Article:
> On Jun 21, 2015, at 12:42 AM, Eric Lombrozo <elombr...@gmail.com> wrote:
>> On Jun 20, 2015, at 11:45 PM, Jeff Garzik <jgar...@bitpay.com 
>> <mailto:jgar...@bitpay.com>> wrote:
>> On Sat, Jun 20, 2015 at 5:54 PM, Eric Lombrozo <elombr...@gmail.com 
>> <mailto:elombr...@gmail.com>> wrote:
>>  but we NEED to be applying some kind of pressure on the merchant end to 
>> upgrade their stuff to be more resilient
>> Can you be specific?  What precise technical steps would you have BitPay and 
>> Coinbase do?  We upgrade our stuff to... what exactly?
>> --
>> Jeff Garzik
>> Bitcoin core developer and open source evangelist
>> BitPay, Inc.      https://bitpay.com/ <https://bitpay.com/>
> Thanks for asking *the* question, Jeff. We often get caught up in these 
> philosophical debates…but at the end of the day we need something concrete.
> Even more important than the specific software you’re using is the security 
> policy.
> If you must accept zero confirmation transactions, there are a few concrete 
> things you can do to reduce your exposure:
> 1) limit the transaction amounts for zero confirmation transactions - do not 
> accept them for very high priced goods…especially if they require physical 
> shipping.
> 2) limit the total amount of unconfirmed revenue you’ll tolerate at any given 
> moment - if the amount is exceeded, require confirmations.
> 3) give merchants of subscription services (i.e. servers, hosting, etc…) the 
> ability to shut the user out if a double-spend is detected.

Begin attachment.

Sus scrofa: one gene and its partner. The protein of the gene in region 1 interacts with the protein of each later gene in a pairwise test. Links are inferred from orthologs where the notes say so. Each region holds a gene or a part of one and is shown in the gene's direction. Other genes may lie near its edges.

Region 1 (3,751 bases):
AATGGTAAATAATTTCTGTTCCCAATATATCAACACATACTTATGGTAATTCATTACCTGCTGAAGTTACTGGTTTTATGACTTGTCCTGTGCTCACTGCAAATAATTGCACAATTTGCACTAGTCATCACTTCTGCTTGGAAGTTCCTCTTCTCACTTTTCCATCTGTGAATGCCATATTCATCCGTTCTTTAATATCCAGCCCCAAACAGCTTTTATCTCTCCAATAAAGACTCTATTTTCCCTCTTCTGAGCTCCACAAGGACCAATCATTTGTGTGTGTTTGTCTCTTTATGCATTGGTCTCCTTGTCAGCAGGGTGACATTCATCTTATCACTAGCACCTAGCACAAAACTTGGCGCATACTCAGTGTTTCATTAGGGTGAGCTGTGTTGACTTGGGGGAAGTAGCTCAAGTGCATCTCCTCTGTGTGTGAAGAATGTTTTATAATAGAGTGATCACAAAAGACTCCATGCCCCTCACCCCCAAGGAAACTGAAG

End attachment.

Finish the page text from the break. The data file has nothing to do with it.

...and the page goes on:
> 4) collect legal information on purchasers (or have the merchants collect 
> this information) so you have someone to go after if they try to screw you
> 5) create a risk profile for users…and flag suspicious behavior (i.e. someone 
> trying to purchase a bunch of stuff that totally doesn’t fit into their 
> purchasing habits).
> 6) get insurance (although right now reasonably-priced insurance is probably 
> pretty hard to obtain since statistics are generally of little use…we’re 
> entering uncharted territory).
> 7) set up a warning system and a “panic” button so that if you start to see 
> an attack you can immediately disable all zero confirmation transactions 
> system-wide.
> 8) independently verify all inbound transactions and connect to multiple 
> network nodes…check them against one another.
> As for software tools to accomplish these things, we can talk about that 
> offline :)
> - Eric Lombrozo

I should also point out that pretty much all of these suggestions (except for 
maybe 8) would apply to ANY payment system…they are NOT specific to Bitcoin 
whatsoever. Any serious payment processor should have these sorts of policies 
engrained as part of company culture…or else one day (probably not too long 
from now) you’ll be out of business. The mere suggestion that changing relay 
policy would pose significant threats to the bottom line of a payment processor 
is about the height of amateurishness, IMHO.

- Eric Lombrozo

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